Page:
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SpongeBob and the Alpha Project Discuss Epigenetics

What determines a person's identity? After all, we all know that people differ in a wide range of personal qualities, but how do these differences arise, and what variables affect human characteristics? Let's use the characters SpongeBob and Squidward from the "SpongeBob SquarePants" children's show as an example. Squidward is cranky, grumpy, and pessimistic, and he is the absolute opposite of SpongeBob, who is cheerful, smiling, a little naive, and usually optimistic. What shaped SpongeBob into the character he is today? Is it his family and the environment where he grew up that differentiated him from Squidward, or does the genetic inheritance he inherited from his parents account for the majority of the differences between the two characters?

This is just one example of the interpersonal differences found in different personalities. Indeed, our genetics, the information found in our DNA, the potential they hold, and the environment in which we grow up all impact its formation. However, the way the environment promotes or suppresses the expression of our genes has a substantial influence.

Today, we know that the environment in which we grow up can inhibit the expression of one gene or promote the expression of another gene through biological mechanisms and thus have a significant effect on how a person's characteristics manifest. Epigenetics is the name given to this field of research.

Epigenetics has gotten a lot of interest in the scientific community in recent years. The readers of Science Magazine nominated an Israeli research using epigenetics, as the breakthrough of 2019. The study focused on the Denisovan people, who lived in Asia until roughly 50,000 years ago. The Denisovans were archaic humans related to Neandertals, whose populations intermingled with modern-day humans' ancestors. A handful of their bones have been discovered over the years, including a girl's small finger found in a Siberian cave. The researchers examined how genes that were "silenced" through an epigenetic process influenced the physical properties of the Denisovan human, using epigenetic analysis of a protein retrieved from the same bone. Based on the information that specific genes were not expressed, they could determine what that ancestor looked like. The researchers constructed a comprehensive physical image of the identical Denisovan individual using just one little bone of that little finger.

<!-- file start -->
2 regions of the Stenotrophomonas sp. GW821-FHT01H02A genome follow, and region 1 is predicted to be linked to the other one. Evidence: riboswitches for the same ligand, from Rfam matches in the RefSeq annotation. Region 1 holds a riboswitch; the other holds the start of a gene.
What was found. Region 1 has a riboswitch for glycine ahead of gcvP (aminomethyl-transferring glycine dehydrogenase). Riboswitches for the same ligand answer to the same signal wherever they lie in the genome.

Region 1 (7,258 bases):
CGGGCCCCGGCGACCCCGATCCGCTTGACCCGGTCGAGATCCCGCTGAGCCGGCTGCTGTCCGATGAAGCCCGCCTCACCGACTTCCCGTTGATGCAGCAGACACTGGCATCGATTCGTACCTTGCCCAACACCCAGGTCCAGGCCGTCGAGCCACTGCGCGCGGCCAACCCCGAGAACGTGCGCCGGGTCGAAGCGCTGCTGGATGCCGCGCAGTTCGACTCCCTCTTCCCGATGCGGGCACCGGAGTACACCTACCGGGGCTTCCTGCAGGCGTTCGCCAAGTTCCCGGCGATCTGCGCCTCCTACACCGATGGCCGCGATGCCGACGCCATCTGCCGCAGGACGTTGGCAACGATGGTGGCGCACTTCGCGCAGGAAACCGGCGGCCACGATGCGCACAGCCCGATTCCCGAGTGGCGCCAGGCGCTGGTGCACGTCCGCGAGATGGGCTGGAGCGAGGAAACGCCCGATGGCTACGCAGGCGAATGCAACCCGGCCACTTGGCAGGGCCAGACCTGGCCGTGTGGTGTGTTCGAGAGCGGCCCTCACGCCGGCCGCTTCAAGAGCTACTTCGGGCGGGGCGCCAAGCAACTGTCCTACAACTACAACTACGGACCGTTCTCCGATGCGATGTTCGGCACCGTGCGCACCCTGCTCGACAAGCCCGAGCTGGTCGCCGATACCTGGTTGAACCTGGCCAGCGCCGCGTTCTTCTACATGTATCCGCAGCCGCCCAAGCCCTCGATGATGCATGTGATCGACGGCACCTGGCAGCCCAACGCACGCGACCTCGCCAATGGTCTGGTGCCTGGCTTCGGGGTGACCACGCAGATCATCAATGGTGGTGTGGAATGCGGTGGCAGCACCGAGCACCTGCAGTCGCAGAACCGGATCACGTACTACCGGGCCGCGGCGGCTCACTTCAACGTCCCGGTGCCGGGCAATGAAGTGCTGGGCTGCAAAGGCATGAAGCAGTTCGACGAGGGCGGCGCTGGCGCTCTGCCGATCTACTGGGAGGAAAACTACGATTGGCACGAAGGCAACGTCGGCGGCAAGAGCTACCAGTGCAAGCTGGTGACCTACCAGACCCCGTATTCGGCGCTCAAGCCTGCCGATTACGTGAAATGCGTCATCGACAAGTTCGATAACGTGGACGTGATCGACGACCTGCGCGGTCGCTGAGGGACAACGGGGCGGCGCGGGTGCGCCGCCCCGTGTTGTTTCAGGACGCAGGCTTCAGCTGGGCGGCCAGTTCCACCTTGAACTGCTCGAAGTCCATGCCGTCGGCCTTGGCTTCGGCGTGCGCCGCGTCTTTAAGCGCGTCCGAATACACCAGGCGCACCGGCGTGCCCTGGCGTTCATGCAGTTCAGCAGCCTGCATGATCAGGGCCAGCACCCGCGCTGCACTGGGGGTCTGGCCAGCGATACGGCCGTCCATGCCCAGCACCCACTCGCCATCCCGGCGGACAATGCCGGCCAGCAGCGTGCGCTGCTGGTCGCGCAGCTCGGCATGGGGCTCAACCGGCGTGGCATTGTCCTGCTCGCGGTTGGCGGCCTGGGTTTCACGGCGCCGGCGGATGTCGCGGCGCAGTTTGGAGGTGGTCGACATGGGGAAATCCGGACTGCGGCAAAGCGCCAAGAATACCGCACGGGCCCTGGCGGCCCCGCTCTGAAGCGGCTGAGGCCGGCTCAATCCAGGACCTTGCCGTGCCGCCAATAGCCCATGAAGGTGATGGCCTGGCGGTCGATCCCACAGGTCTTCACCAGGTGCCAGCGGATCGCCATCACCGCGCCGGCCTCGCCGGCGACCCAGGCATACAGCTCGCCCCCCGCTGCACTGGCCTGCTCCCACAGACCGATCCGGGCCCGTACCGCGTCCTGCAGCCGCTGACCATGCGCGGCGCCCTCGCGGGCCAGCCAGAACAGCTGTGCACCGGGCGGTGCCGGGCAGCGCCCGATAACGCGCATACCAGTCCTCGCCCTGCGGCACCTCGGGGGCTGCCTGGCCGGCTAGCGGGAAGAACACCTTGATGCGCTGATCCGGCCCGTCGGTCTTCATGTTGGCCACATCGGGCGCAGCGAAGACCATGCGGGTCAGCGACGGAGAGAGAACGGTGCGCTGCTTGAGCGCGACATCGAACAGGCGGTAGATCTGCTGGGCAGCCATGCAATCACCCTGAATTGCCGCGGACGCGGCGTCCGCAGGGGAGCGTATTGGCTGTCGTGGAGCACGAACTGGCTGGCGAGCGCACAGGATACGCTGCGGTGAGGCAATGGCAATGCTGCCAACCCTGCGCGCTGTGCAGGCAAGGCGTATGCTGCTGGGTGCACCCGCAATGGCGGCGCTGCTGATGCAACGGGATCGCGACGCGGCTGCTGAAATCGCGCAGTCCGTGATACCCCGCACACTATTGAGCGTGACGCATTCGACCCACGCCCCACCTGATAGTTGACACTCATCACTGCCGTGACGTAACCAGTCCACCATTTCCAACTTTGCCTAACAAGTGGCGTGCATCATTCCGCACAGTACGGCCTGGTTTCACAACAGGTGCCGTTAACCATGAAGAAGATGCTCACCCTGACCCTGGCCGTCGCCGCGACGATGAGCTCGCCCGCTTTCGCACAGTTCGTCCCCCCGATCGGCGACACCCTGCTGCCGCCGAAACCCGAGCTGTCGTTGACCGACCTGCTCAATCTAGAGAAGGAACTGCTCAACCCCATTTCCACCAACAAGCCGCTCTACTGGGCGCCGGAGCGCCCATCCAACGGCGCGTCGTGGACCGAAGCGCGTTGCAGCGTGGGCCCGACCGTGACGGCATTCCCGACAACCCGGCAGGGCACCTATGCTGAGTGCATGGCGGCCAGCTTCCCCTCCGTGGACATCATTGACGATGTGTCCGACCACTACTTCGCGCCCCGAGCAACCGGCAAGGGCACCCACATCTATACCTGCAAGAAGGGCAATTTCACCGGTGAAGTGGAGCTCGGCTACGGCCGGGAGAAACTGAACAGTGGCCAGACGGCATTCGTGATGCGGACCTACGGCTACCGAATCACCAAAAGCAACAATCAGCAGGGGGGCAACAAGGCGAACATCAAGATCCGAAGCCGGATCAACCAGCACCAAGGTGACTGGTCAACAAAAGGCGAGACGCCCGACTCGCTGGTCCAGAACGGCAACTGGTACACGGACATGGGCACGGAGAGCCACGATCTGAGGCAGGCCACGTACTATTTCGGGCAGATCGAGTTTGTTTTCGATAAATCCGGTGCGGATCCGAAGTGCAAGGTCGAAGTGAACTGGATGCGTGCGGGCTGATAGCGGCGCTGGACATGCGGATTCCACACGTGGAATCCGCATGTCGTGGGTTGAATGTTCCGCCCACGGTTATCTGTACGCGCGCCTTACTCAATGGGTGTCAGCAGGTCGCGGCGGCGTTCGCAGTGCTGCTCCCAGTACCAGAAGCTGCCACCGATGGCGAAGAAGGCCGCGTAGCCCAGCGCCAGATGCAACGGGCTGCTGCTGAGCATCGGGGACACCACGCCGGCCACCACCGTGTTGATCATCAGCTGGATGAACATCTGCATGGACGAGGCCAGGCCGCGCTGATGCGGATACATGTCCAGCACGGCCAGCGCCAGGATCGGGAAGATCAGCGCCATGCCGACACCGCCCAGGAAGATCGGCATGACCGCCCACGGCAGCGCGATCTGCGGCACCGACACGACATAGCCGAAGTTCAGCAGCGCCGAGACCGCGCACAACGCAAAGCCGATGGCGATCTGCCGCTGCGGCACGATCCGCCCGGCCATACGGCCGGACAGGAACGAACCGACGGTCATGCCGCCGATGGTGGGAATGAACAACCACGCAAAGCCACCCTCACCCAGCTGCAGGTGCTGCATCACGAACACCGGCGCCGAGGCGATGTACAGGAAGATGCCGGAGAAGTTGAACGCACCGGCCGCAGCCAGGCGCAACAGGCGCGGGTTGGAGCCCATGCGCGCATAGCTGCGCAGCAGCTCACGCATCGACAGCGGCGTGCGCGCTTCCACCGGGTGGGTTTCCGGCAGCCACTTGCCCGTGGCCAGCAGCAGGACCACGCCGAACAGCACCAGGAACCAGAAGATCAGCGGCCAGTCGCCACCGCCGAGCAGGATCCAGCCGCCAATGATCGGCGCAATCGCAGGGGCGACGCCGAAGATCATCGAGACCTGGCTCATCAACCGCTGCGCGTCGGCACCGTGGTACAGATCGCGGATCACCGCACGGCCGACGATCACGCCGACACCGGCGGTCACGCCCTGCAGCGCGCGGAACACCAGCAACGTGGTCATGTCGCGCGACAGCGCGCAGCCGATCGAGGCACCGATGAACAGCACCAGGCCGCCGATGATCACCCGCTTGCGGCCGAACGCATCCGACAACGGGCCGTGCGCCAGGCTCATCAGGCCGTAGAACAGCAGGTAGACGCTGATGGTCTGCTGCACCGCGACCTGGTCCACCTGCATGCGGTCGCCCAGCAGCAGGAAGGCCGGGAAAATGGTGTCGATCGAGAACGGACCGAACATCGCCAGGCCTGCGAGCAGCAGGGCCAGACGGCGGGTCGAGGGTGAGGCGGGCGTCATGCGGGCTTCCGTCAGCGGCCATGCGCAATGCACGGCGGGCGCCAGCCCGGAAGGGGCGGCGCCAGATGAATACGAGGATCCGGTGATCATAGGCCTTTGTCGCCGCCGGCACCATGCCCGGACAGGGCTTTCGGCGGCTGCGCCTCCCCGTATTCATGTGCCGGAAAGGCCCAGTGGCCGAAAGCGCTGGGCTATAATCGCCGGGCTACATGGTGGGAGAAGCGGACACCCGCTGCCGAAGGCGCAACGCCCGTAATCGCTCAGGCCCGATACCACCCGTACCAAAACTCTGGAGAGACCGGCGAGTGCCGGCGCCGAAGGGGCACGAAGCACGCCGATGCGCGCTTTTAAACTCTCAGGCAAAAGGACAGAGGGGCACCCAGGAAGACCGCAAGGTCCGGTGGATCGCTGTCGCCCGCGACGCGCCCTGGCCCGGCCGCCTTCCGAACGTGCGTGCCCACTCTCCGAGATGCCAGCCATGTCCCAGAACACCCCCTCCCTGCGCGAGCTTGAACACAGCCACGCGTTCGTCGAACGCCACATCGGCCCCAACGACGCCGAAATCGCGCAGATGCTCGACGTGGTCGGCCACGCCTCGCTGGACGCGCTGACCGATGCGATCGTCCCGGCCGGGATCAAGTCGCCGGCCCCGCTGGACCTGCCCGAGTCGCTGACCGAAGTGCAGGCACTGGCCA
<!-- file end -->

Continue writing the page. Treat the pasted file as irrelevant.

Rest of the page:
This is just one form of epigenetics used in research. Epigenetics is at the forefront of science in various fields, including medicine and biology. The Alpha project aims to integrate epigenetics with psychology, giving rise to a new and exciting field of study called personality epigenetics. Our traits, behavioral tendencies, and ways of thinking differentiate us from each other.

Could there be an epigenetic effect on our personality formation (the effect of the environment on the expression of our genes)? Could it be that if we had grown up in a different environment, our DNA, which has so many possibilities, would have expressed different personality traits, and we would have evolved to be someone different than we are now? Is there a personal difference between someone happy and someone who isn't because of these processes? This is an intriguing topic that the Alpha Project explores. With your help, we hope to establish an epigenetic map of who we are, learn more about traits like empathy and healthy development, and finally figure out how parents may help their children develop these traits.


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